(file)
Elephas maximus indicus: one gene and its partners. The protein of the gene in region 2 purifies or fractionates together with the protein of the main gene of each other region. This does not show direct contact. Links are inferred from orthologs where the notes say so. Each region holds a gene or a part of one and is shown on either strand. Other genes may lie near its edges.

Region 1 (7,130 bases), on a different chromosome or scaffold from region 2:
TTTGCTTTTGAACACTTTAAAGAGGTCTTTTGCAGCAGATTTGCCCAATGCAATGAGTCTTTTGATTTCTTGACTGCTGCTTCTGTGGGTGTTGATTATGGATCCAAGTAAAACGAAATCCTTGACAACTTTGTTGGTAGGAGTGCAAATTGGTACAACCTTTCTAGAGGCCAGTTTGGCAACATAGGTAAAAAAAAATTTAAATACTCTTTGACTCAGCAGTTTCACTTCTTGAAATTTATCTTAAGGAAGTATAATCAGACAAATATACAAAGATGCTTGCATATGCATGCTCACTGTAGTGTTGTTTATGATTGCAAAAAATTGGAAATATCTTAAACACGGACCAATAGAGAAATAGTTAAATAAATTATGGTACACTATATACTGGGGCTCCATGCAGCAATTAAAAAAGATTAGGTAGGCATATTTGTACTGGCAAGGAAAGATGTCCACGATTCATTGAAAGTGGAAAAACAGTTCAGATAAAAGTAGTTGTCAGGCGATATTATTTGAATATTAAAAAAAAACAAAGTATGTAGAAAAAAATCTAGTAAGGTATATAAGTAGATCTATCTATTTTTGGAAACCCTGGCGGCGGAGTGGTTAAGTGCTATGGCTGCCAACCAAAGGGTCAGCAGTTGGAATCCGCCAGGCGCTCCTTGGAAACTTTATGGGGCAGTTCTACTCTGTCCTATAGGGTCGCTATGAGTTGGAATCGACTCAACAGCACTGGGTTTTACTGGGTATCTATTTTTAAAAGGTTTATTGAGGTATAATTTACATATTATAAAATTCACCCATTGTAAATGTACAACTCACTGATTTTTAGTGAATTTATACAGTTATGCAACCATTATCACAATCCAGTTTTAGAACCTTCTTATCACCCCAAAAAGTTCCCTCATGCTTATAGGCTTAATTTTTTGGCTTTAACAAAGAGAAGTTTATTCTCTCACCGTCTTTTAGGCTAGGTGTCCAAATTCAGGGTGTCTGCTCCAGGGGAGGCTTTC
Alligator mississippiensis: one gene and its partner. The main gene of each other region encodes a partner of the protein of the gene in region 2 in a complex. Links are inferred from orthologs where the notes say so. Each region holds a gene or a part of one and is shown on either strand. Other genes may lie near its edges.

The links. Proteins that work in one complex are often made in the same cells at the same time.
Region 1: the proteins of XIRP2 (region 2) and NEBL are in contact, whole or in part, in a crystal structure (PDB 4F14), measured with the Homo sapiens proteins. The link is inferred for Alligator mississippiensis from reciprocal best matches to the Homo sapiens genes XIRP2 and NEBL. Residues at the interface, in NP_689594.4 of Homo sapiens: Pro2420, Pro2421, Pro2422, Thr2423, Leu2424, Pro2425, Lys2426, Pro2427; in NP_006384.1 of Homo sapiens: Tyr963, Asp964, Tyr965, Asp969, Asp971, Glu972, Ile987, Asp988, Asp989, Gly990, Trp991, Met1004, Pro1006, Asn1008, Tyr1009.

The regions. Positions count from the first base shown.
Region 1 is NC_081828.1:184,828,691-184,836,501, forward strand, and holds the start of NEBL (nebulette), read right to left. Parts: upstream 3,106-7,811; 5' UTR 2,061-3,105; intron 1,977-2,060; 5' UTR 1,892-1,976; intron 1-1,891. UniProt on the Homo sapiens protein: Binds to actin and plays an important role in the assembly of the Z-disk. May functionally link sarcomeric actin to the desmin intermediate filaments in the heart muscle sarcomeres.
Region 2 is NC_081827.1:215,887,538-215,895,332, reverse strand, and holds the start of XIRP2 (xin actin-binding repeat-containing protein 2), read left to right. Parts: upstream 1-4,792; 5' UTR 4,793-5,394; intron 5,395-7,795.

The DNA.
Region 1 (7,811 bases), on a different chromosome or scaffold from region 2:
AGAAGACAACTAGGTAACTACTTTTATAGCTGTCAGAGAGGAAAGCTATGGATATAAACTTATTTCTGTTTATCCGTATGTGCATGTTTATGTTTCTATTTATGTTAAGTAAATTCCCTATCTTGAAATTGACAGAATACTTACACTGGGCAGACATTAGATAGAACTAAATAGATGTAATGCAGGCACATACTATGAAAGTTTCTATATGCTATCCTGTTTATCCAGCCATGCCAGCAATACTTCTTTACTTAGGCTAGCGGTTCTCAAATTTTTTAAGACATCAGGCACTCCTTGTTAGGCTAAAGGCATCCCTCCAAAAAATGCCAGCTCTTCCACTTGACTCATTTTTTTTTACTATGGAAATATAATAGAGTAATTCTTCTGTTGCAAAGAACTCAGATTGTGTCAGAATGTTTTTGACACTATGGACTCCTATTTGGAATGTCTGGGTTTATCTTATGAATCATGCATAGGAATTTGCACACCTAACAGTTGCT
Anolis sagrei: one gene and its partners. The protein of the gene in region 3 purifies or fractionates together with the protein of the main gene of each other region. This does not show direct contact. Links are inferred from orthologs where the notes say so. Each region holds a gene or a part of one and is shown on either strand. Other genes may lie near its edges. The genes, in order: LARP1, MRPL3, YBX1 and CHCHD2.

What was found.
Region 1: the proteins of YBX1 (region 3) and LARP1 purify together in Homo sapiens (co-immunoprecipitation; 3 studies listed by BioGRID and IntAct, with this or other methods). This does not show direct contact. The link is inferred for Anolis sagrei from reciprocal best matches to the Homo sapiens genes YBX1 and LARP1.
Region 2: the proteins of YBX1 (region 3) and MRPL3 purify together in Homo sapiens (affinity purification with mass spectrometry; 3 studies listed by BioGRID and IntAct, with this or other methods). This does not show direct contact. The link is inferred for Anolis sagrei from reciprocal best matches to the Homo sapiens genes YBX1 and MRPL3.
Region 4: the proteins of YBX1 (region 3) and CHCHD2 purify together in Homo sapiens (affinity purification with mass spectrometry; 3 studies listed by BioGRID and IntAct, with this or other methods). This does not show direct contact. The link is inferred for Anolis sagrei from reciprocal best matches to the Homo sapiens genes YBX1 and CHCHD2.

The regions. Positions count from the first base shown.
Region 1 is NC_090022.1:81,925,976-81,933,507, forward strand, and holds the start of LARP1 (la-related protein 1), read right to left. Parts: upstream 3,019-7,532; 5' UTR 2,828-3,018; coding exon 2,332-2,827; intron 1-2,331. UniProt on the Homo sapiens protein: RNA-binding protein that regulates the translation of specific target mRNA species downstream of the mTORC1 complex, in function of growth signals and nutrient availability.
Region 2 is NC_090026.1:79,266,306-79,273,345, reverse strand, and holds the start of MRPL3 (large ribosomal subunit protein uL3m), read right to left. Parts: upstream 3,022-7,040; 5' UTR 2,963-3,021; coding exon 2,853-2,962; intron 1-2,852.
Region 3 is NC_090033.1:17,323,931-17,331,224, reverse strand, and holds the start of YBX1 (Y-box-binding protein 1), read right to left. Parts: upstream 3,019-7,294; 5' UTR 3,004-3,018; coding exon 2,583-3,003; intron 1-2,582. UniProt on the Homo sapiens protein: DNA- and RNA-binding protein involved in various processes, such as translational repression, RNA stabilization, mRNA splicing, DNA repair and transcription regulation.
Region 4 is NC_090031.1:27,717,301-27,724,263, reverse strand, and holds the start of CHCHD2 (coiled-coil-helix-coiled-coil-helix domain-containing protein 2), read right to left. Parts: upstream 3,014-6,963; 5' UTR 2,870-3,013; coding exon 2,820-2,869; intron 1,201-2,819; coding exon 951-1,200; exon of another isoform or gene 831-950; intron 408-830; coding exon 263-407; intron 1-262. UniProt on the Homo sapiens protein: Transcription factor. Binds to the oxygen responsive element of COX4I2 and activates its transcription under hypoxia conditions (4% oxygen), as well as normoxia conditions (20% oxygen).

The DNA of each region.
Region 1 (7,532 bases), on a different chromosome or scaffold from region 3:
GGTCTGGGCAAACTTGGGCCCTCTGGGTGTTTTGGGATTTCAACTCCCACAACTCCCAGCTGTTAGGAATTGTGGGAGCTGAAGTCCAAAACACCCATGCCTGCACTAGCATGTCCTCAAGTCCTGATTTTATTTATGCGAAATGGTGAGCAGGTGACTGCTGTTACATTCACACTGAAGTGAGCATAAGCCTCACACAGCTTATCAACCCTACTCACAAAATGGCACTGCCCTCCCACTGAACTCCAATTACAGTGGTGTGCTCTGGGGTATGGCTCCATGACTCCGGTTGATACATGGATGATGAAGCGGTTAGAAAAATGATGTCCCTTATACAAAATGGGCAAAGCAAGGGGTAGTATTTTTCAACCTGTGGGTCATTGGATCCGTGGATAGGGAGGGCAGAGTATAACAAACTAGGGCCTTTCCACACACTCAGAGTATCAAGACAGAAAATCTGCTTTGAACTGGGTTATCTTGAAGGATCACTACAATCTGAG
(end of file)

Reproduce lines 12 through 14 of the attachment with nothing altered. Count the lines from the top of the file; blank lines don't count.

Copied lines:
AGAAGACAACTAGGTAACTACTTTTATAGCTGTCAGAGAGGAAAGCTATGGATATAAACTTATTTCTGTTTATCCGTATGTGCATGTTTATGTTTCTATTTATGTTAAGTAAATTCCCTATCTTGAAATTGACAGAATACTTACACTGGGCAGACATTAGATAGAACTAAATAGATGTAATGCAGGCACATACTATGAAAGTTTCTATATGCTATCCTGTTTATCCAGCCATGCCAGCAATACTTCTTTACTTAGGCTAGCGGTTCTCAAATTTTTTAAGACATCAGGCACTCCTTGTTAGGCTAAAGGCATCCCTCCAAAAAATGCCAGCTCTTCCACTTGACTCATTTTTTTTTACTATGGAAATATAATAGAGTAATTCTTCTGTTGCAAAGAACTCAGATTGTGTCAGAATGTTTTTGACACTATGGACTCCTATTTGGAATGTCTGGGTTTATCTTATGAATCATGCATAGGAATTTGCACACCTAACAGTTGCT
Anolis sagrei: one gene and its partners. The protein of the gene in region 3 purifies or fractionates together with the protein of the main gene of each other region. This does not show direct contact. Links are inferred from orthologs where the notes say so. Each region holds a gene or a part of one and is shown on either strand. Other genes may lie near its edges. The genes, in order: LARP1, MRPL3, YBX1 and CHCHD2.

What was found.